I have a game theory where the difference between player numbers rank the same level of difference between dueling and 3 player, to then going to 4 players, and so forth.
We lump the term "multiplayer" to categorize anything that is not dueling, but the dynamics between number of players is just as dramatic a change between dueling to multiplayer, and it's a topic that I haven't seen at all in threads.
Now where as 3 player is still skewed towards early advantages still, a 5 player game is often about attrition. Almost certainly the first player who tries to "combo" off is going to be invariably met with ways to be stopped. After all you have 4 other players at the ready.
Now especially with planeswalkers incidental damage from the other 4 players creatures is also a lot harder to get traction.
The answer is that it's much more about building up to a threshold of mana and to pick a spot where you combo off in one big turn (likely a row of turns with the extra turn cards).
What I mean is that it's unlikely that you stick an early Will Kenrith and Rowan Kenrith for example and are able to ride them out for an extended period of time.
So it's more of a patience game and dealing with the worst your opponents are doing and trying to find the right spot to then try and do a lot of things in a sudden burst.
Most of my games are 4 player. So this deck is more or less tuned for that.
The first thing to change for say a 5 player game, is to reduce the number of planeswalkers, as simply put they are less likely to gain you continuous value.
On the same note with higher number of players, if it's not your planeswalkers that are being attacked, then it's your life total. This is a very creature light deck and your opponents will learn to target you as you'll be far less likely to have blockers. The thing is that opponents don't need to commit that much to the board. If you have 4 other players who put 4 power for example say each, then you are potentially being attacked for 16 damage each turn if they decide that you are the most likely to remove them.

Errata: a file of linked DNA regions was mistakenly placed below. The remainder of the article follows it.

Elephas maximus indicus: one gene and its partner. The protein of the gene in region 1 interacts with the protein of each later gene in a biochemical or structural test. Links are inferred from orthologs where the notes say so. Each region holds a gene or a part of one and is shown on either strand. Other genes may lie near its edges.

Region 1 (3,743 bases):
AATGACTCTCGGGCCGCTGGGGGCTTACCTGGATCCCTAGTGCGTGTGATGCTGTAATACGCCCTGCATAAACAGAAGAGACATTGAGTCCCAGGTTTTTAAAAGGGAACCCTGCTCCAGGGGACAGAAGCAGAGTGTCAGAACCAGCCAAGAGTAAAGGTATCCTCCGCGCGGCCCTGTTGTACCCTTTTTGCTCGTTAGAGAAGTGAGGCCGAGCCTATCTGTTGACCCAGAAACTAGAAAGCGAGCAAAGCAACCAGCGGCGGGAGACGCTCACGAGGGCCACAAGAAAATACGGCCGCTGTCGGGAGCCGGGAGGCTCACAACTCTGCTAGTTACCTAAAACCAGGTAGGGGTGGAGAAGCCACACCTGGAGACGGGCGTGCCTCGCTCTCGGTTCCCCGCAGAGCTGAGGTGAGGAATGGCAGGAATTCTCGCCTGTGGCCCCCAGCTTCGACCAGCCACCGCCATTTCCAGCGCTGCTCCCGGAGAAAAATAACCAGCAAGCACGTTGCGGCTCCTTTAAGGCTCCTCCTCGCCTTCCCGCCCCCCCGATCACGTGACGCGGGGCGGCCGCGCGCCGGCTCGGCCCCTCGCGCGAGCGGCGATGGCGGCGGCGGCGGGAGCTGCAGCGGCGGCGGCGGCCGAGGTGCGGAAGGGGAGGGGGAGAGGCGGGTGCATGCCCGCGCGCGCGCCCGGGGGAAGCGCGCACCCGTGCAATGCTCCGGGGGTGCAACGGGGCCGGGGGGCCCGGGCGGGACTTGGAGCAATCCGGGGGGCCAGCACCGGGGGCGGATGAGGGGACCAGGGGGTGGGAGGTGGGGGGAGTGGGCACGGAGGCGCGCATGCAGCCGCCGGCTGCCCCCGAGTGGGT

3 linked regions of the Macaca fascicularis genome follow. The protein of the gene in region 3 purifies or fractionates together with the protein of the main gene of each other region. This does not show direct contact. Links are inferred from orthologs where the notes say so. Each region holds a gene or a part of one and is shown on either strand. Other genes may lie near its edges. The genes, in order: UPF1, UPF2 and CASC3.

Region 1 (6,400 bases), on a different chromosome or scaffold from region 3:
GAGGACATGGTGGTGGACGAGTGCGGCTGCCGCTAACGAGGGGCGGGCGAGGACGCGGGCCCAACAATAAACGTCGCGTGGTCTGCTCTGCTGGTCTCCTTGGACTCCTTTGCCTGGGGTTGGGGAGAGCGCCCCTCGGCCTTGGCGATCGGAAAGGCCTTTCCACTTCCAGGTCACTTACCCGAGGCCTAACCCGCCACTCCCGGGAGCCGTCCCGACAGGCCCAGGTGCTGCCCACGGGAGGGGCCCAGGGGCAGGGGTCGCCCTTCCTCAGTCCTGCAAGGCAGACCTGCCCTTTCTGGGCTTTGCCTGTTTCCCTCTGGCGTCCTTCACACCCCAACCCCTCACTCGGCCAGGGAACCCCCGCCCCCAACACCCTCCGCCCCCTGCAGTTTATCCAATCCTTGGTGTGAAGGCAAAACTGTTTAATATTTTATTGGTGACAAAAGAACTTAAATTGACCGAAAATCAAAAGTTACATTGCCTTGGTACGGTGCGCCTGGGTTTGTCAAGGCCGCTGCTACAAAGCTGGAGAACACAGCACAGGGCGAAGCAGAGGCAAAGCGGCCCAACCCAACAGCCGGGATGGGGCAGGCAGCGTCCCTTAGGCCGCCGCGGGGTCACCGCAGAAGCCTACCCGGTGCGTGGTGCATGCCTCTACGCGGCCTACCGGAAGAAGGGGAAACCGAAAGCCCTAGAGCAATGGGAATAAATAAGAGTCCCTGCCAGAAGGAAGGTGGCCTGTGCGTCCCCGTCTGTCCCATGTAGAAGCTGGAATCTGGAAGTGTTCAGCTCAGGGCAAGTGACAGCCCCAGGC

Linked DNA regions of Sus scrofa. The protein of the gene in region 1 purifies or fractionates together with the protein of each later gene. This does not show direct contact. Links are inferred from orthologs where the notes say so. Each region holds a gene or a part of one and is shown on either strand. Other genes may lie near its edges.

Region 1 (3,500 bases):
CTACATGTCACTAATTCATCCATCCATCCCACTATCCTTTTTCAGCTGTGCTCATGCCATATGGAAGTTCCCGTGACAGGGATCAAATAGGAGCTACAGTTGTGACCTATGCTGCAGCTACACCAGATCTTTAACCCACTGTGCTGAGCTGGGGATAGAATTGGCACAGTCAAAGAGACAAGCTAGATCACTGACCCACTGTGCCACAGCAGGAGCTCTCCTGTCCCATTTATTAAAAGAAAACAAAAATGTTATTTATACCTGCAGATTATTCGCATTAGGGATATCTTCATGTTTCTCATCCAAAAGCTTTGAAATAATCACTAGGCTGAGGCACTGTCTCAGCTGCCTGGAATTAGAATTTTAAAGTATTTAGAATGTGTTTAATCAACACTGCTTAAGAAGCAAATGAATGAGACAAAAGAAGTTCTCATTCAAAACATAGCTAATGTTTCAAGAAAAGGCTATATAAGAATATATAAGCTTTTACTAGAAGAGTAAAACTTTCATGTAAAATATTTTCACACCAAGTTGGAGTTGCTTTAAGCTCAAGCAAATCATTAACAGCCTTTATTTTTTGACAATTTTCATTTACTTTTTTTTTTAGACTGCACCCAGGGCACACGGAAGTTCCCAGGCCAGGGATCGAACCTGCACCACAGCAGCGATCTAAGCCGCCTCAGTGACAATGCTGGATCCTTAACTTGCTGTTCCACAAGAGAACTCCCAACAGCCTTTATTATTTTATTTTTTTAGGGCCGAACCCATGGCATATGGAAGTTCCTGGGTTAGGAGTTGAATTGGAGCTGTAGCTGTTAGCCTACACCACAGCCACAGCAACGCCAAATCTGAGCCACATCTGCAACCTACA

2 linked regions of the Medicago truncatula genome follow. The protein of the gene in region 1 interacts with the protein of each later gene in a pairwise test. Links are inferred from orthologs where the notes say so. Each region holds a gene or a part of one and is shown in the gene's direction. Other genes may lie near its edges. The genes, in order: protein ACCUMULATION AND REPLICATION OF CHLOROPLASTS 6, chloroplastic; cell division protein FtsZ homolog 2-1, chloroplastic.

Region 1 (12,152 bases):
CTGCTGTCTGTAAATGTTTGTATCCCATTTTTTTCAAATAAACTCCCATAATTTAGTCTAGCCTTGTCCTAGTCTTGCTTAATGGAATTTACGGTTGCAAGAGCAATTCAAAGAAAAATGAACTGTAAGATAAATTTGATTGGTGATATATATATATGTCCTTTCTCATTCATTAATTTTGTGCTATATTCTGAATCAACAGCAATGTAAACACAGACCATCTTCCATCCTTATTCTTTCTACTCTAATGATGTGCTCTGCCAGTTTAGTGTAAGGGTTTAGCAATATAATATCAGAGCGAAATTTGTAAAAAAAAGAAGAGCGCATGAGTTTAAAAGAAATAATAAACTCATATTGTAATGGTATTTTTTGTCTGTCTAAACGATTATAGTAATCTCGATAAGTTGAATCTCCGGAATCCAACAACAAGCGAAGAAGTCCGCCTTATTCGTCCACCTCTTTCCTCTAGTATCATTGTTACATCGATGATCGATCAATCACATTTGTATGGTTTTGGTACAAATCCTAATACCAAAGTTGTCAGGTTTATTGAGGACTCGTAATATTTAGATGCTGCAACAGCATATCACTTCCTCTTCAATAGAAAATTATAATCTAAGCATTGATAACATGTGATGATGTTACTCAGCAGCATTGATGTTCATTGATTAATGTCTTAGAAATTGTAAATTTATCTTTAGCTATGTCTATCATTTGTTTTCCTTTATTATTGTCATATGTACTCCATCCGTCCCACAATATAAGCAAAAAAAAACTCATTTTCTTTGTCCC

So where as I'm definitely not normally a fan of defensive cards like Propaganda, in a 5 player setting it can really help to stall out the game long enough for you to setup the big turns that you will need.
Setting up the big turn(s) requires having enough mana to do a number of things. PLUS you want to only do this at a stage that you feel or know opponents are not holding up too much disruption. This is where patience is needed and often wait for another player to have tried a big sequence of plays to have the other players firing off their counterspell and removal, etc. OR simply when you get most opponents tapped out.
There are a few things you can do to achieve this. Being able to cast more things at instant speed, means that you can do a number of things before your turn freeing up mana.
Leyline of Anticipation and Emergence Zone are the best candidates for doing this.
The idea is that you can setup a lot easier by casting planeswalkers before your turn, so that in your turn you can cast a lot more cards.
Now the more players there are, the more of an attrition battle it becomes, so having more disruption can be beneficial as well. There is a lot of mass creature removal in the deck, but it's far more likely that your opponents bounce back because often players are less likely to commit too much to the board knowing that it's more likely that there is going to be mass removal several times during the game.
It's also more likely that there are more counterspells floating around at any stage of the game, and unfortunately (or fortunately depending on your point of view) it's beneficial to have more of these in the deck for yourself.
All of this is meta dependent as well, if you have a more competitive environment then counterspells become a lot more necessary, but if your playgroup is quite creature attacking focused, then you are better off having more defensive cards.
But here goes these are the sorts of changes I would look to make for a 5+ player groups.